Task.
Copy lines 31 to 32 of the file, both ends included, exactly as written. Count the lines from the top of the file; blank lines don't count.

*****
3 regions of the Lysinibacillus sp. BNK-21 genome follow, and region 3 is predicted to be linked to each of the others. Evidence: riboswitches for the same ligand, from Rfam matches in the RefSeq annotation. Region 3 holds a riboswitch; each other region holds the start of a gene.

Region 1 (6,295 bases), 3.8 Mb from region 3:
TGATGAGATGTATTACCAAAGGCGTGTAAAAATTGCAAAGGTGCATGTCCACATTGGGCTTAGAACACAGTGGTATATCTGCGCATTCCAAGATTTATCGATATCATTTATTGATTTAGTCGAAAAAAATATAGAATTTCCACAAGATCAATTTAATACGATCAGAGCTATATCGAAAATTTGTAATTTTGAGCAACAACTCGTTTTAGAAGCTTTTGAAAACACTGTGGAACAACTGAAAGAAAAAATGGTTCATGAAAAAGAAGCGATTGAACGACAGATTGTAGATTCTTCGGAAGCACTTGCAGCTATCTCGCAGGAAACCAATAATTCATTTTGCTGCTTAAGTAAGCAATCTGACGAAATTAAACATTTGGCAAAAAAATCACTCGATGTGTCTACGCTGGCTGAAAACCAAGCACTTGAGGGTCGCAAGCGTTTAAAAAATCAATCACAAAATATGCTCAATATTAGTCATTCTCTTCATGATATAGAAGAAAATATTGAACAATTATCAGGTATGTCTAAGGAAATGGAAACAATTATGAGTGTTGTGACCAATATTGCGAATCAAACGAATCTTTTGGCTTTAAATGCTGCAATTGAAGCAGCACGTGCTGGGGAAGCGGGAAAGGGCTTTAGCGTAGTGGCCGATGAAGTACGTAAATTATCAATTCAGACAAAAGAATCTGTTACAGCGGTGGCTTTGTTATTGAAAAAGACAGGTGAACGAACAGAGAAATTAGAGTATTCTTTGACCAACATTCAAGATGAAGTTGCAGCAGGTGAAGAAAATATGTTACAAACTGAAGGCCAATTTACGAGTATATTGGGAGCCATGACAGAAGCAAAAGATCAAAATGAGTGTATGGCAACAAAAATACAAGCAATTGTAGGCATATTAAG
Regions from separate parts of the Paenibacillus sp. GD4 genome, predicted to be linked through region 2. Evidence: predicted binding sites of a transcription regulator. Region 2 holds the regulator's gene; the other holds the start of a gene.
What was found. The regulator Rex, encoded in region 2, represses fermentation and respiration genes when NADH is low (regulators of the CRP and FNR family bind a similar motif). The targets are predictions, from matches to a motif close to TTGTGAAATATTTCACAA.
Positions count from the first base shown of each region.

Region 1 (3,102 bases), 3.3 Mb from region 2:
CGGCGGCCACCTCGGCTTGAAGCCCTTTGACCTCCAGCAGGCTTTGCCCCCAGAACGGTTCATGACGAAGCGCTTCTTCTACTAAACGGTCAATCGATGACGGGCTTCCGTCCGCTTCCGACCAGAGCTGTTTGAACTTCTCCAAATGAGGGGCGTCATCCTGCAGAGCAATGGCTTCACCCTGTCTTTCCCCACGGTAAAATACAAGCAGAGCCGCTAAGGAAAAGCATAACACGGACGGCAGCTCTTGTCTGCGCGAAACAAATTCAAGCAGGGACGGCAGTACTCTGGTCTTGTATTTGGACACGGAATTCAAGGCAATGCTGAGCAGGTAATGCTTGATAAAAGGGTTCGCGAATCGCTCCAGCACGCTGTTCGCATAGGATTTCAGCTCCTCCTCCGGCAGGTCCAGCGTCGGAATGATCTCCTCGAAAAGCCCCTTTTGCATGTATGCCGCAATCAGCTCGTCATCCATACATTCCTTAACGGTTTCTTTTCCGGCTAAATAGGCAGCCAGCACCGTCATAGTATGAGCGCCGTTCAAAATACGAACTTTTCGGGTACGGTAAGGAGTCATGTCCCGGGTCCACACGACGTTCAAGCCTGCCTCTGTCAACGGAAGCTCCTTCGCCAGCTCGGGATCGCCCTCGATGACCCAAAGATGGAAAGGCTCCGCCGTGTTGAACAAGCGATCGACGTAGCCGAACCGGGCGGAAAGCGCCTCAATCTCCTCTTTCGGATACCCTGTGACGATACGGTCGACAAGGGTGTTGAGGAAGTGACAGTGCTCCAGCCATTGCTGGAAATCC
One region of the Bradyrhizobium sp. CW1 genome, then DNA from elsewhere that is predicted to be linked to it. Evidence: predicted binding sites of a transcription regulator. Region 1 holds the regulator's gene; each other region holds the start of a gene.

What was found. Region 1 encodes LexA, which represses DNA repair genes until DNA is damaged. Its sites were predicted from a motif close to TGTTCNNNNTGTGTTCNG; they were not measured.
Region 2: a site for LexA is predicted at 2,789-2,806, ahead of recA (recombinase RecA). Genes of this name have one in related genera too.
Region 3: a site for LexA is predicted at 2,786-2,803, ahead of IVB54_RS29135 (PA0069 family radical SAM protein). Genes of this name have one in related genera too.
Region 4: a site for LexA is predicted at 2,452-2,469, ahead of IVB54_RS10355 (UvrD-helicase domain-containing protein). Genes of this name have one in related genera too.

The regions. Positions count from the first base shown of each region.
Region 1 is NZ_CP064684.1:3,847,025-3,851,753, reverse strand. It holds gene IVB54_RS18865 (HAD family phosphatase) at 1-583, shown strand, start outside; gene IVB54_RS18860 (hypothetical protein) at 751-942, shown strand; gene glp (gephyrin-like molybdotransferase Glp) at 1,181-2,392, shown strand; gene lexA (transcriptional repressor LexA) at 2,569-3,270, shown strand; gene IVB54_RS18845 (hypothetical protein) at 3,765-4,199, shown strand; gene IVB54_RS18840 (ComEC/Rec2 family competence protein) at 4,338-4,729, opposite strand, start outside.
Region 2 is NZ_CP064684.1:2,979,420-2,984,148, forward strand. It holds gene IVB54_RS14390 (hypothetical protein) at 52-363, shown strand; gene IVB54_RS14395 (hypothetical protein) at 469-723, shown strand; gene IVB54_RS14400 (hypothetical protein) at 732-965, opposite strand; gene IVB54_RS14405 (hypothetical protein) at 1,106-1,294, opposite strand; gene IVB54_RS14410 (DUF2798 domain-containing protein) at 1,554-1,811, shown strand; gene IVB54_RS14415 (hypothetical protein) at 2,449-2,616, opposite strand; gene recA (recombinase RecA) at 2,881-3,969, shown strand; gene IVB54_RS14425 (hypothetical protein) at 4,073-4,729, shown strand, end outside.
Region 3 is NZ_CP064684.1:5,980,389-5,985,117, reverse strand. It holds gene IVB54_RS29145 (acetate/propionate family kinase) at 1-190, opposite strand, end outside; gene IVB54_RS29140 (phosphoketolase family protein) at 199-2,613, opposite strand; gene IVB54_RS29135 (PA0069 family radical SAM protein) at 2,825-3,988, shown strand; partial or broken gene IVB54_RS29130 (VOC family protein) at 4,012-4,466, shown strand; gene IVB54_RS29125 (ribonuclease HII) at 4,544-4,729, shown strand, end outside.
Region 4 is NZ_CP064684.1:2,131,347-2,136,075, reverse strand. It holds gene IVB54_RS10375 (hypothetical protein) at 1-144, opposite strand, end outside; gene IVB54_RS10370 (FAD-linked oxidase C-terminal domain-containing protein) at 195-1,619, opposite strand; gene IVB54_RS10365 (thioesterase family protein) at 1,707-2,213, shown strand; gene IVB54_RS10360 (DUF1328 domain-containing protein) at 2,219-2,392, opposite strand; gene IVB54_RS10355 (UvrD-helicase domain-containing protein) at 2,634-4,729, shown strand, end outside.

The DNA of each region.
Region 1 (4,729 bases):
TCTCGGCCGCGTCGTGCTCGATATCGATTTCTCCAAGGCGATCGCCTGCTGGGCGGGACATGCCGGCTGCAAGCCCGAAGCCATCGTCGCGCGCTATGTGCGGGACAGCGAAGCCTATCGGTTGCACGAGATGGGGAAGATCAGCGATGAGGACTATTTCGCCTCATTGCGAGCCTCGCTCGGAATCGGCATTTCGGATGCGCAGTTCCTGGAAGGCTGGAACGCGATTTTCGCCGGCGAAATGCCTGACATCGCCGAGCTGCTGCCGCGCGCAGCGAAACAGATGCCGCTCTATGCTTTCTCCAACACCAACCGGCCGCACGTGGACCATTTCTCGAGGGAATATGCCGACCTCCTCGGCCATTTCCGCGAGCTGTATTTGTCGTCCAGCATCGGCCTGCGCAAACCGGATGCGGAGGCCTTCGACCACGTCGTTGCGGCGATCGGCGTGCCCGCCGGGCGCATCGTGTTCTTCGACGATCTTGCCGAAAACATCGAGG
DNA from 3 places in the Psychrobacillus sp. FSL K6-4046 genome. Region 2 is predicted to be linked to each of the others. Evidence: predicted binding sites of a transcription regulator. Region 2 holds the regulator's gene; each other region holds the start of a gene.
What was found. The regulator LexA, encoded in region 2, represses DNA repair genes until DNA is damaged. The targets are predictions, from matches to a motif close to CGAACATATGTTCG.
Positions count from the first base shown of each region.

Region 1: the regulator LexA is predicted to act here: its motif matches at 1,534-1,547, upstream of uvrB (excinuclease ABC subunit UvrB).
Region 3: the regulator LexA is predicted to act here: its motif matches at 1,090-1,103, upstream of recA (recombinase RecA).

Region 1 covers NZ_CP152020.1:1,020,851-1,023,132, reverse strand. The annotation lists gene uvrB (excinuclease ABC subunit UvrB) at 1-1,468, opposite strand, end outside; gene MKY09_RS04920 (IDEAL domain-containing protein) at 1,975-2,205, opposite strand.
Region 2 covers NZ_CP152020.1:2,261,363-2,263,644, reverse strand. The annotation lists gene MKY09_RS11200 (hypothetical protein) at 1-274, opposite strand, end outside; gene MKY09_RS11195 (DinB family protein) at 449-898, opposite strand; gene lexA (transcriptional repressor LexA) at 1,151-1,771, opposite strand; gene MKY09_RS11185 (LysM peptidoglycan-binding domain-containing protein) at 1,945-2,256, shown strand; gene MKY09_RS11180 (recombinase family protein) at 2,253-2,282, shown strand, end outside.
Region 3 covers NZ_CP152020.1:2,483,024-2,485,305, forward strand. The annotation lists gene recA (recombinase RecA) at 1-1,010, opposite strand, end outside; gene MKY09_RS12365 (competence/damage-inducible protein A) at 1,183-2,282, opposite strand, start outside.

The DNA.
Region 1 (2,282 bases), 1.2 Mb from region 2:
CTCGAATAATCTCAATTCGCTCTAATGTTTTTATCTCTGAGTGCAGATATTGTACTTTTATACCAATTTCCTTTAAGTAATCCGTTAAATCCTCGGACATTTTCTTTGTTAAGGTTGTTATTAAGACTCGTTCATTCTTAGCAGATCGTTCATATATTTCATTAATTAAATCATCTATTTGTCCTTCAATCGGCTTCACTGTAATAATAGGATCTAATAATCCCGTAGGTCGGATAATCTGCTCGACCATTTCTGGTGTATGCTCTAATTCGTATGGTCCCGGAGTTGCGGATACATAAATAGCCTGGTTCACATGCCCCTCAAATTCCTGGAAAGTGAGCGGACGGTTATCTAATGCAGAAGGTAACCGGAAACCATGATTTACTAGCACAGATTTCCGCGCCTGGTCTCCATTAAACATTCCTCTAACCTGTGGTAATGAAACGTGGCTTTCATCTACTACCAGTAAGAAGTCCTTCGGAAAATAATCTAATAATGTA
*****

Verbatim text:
Region 1 (2,282 bases), 1.2 Mb from region 2:
CTCGAATAATCTCAATTCGCTCTAATGTTTTTATCTCTGAGTGCAGATATTGTACTTTTATACCAATTTCCTTTAAGTAATCCGTTAAATCCTCGGACATTTTCTTTGTTAAGGTTGTTATTAAGACTCGTTCATTCTTAGCAGATCGTTCATATATTTCATTAATTAAATCATCTATTTGTCCTTCAATCGGCTTCACTGTAATAATAGGATCTAATAATCCCGTAGGTCGGATAATCTGCTCGACCATTTCTGGTGTATGCTCTAATTCGTATGGTCCCGGAGTTGCGGATACATAAATAGCCTGGTTCACATGCCCCTCAAATTCCTGGAAAGTGAGCGGACGGTTATCTAATGCAGAAGGTAACCGGAAACCATGATTTACTAGCACAGATTTCCGCGCCTGGTCTCCATTAAACATTCCTCTAACCTGTGGTAATGAAACGTGGCTTTCATCTACTACCAGTAAGAAGTCCTTCGGAAAATAATCTAATAATGTA